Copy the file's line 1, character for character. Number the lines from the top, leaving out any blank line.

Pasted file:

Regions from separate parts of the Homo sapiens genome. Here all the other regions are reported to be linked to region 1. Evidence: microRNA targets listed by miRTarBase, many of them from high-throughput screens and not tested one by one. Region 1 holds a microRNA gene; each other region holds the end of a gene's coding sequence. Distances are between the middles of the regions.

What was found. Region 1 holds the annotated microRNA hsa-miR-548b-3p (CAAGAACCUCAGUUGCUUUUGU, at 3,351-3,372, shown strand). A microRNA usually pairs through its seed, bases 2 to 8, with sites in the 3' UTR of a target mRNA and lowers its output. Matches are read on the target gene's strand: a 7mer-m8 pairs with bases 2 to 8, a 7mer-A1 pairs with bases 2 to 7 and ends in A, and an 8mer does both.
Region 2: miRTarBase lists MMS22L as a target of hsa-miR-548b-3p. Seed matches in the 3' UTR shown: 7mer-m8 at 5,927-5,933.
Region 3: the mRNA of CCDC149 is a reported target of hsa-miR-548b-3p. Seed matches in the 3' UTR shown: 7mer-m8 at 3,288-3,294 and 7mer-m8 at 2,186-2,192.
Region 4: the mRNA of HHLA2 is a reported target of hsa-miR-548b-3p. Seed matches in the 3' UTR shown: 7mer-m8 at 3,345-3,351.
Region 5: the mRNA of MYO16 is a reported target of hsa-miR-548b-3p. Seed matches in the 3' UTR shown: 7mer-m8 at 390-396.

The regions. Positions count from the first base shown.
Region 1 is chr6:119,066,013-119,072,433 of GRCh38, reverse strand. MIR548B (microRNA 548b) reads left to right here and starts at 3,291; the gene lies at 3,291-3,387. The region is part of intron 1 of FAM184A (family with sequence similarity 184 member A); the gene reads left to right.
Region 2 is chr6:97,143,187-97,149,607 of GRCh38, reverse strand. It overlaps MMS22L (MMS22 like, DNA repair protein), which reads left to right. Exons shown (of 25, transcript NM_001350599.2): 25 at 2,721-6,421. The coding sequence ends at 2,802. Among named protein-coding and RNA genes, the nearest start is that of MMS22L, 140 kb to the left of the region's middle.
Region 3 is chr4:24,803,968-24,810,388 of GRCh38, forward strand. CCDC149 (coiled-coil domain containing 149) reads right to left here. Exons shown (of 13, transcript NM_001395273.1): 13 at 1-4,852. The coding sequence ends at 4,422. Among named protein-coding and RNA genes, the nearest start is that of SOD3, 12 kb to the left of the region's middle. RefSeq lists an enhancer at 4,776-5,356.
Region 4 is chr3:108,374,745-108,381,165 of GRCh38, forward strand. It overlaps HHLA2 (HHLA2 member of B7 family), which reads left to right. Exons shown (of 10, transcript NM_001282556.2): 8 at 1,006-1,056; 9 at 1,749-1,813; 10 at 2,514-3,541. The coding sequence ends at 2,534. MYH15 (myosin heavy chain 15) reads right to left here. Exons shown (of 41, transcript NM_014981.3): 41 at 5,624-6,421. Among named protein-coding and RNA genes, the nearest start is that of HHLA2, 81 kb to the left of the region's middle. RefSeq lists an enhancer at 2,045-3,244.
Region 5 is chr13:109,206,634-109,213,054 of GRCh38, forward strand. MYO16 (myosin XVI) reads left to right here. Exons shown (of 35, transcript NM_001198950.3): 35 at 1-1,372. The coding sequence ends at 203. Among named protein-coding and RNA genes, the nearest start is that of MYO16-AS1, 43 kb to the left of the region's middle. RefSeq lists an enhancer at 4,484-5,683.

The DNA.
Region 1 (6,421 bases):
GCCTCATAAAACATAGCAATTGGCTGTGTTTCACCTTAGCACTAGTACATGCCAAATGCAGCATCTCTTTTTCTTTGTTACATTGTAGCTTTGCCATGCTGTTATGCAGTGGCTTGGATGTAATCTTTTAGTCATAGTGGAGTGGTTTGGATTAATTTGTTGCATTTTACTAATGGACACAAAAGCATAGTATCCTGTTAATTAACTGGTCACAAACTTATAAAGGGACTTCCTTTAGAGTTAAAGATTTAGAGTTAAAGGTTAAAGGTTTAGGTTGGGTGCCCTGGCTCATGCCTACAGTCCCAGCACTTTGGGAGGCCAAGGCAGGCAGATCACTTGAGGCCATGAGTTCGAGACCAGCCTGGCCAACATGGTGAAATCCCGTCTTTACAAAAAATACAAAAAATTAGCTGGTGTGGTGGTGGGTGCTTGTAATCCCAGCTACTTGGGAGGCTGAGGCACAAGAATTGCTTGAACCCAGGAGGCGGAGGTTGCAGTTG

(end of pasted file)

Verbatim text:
Regions from separate parts of the Homo sapiens genome. Here all the other regions are reported to be linked to region 1. Evidence: microRNA targets listed by miRTarBase, many of them from high-throughput screens and not tested one by one. Region 1 holds a microRNA gene; each other region holds the end of a gene's coding sequence. Distances are between the middles of the regions.